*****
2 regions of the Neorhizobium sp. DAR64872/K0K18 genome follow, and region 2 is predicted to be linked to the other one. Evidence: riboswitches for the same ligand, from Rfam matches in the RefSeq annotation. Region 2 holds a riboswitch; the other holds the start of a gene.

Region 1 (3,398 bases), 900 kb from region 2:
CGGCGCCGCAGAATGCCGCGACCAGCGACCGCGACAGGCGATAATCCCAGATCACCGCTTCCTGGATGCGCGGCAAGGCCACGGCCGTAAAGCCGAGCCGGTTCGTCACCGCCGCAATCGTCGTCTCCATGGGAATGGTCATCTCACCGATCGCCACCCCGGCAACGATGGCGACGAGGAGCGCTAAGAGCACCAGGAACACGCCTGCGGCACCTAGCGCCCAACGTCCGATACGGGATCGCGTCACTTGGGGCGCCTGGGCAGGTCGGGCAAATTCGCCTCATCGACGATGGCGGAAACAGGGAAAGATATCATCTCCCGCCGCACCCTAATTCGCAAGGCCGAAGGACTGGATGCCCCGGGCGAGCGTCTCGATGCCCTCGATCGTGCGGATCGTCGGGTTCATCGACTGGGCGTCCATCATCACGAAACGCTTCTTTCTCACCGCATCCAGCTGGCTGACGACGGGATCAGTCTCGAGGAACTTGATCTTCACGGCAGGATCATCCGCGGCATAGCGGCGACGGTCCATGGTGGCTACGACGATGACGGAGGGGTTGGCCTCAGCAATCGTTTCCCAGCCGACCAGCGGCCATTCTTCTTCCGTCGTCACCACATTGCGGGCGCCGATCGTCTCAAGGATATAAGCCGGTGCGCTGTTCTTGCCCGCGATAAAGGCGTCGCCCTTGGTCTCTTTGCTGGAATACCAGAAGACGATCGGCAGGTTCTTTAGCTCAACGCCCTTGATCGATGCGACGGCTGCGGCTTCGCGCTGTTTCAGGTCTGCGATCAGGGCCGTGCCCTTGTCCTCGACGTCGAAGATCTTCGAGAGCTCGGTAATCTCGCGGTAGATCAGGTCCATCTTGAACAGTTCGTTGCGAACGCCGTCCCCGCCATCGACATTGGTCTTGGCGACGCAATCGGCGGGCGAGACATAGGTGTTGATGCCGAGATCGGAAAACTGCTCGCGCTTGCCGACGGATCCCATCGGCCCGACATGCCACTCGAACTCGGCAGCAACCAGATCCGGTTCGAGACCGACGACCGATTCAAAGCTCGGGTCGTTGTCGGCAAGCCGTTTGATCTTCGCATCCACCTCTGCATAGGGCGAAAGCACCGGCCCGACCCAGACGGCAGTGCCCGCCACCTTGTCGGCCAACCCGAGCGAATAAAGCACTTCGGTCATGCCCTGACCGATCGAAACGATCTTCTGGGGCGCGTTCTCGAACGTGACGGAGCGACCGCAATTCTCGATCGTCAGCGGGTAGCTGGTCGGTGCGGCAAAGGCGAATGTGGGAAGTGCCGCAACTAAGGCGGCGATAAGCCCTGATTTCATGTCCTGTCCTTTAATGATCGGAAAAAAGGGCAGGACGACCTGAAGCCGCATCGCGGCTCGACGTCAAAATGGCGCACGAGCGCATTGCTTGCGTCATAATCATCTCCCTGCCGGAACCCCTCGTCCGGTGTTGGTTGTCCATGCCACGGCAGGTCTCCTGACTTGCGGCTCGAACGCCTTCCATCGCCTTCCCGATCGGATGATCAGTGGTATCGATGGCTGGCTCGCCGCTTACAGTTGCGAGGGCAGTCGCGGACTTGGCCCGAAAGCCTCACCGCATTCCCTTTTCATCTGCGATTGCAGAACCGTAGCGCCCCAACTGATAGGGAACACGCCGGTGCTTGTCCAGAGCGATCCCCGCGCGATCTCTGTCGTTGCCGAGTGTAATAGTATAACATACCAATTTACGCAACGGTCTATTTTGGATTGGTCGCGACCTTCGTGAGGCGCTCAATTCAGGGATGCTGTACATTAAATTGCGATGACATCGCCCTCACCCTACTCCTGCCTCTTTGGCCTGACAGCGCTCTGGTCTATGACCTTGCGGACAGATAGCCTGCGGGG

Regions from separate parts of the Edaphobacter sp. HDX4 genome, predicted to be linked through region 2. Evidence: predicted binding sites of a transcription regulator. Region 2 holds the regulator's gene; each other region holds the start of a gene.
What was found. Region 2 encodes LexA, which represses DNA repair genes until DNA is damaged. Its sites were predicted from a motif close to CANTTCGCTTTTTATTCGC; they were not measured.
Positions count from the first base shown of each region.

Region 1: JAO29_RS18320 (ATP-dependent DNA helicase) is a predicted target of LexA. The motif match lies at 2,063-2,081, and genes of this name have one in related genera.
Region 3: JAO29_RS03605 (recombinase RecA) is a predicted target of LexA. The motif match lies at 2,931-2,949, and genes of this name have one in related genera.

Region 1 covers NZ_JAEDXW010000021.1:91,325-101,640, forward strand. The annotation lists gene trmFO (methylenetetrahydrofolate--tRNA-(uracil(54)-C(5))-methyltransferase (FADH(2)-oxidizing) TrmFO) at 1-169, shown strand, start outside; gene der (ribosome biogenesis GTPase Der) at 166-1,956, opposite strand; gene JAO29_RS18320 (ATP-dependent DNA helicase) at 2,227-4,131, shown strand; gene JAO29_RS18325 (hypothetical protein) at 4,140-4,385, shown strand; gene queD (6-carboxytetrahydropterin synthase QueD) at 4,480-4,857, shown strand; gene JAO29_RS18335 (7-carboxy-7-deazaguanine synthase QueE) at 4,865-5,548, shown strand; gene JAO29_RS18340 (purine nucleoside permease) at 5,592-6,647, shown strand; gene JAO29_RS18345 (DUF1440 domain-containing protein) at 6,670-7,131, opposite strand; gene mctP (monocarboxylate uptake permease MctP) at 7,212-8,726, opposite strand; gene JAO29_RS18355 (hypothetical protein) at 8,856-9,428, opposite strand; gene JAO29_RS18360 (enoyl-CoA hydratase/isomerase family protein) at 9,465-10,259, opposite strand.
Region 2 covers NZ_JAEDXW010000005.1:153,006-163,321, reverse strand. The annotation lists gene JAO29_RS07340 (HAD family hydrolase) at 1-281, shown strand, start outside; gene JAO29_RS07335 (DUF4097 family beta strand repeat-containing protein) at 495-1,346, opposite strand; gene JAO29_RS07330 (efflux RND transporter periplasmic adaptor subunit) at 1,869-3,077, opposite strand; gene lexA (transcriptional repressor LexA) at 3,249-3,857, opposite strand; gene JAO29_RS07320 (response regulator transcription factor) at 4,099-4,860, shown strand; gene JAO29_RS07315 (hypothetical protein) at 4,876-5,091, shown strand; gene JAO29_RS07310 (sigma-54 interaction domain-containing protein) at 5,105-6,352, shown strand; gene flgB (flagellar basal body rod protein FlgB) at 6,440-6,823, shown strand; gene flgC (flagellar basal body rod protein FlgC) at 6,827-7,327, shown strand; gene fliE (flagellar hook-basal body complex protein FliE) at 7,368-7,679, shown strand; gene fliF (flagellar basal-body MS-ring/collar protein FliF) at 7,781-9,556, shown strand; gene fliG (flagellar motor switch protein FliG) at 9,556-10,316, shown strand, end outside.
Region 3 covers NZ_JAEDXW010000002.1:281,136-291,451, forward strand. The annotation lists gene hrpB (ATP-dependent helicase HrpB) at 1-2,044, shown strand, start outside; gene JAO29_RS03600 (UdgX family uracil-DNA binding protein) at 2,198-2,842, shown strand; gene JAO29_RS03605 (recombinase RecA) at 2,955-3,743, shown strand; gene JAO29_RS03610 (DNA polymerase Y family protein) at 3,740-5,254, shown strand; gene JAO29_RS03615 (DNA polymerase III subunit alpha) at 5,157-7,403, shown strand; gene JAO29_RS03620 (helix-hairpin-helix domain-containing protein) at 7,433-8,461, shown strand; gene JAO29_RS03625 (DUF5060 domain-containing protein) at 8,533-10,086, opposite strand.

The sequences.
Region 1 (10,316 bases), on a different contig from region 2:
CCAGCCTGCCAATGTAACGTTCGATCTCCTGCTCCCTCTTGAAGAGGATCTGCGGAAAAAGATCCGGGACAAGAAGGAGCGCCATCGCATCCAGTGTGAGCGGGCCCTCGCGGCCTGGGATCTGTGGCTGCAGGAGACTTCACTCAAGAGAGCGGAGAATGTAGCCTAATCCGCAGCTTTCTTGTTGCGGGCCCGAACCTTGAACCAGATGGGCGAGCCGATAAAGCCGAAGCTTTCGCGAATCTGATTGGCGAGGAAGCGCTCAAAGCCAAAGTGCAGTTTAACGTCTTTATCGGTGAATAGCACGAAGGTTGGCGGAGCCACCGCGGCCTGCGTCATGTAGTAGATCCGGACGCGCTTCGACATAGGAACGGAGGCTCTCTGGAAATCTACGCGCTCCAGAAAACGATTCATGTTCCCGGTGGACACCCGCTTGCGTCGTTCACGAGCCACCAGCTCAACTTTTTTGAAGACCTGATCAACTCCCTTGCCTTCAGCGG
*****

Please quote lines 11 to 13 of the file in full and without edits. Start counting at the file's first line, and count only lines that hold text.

Region 3 covers NZ_JAEDXW010000002.1:281,136-291,451, forward strand. The annotation lists gene hrpB (ATP-dependent helicase HrpB) at 1-2,044, shown strand, start outside; gene JAO29_RS03600 (UdgX family uracil-DNA binding protein) at 2,198-2,842, shown strand; gene JAO29_RS03605 (recombinase RecA) at 2,955-3,743, shown strand; gene JAO29_RS03610 (DNA polymerase Y family protein) at 3,740-5,254, shown strand; gene JAO29_RS03615 (DNA polymerase III subunit alpha) at 5,157-7,403, shown strand; gene JAO29_RS03620 (helix-hairpin-helix domain-containing protein) at 7,433-8,461, shown strand; gene JAO29_RS03625 (DUF5060 domain-containing protein) at 8,533-10,086, opposite strand.

The sequences.
Region 1 (10,316 bases), on a different contig from region 2: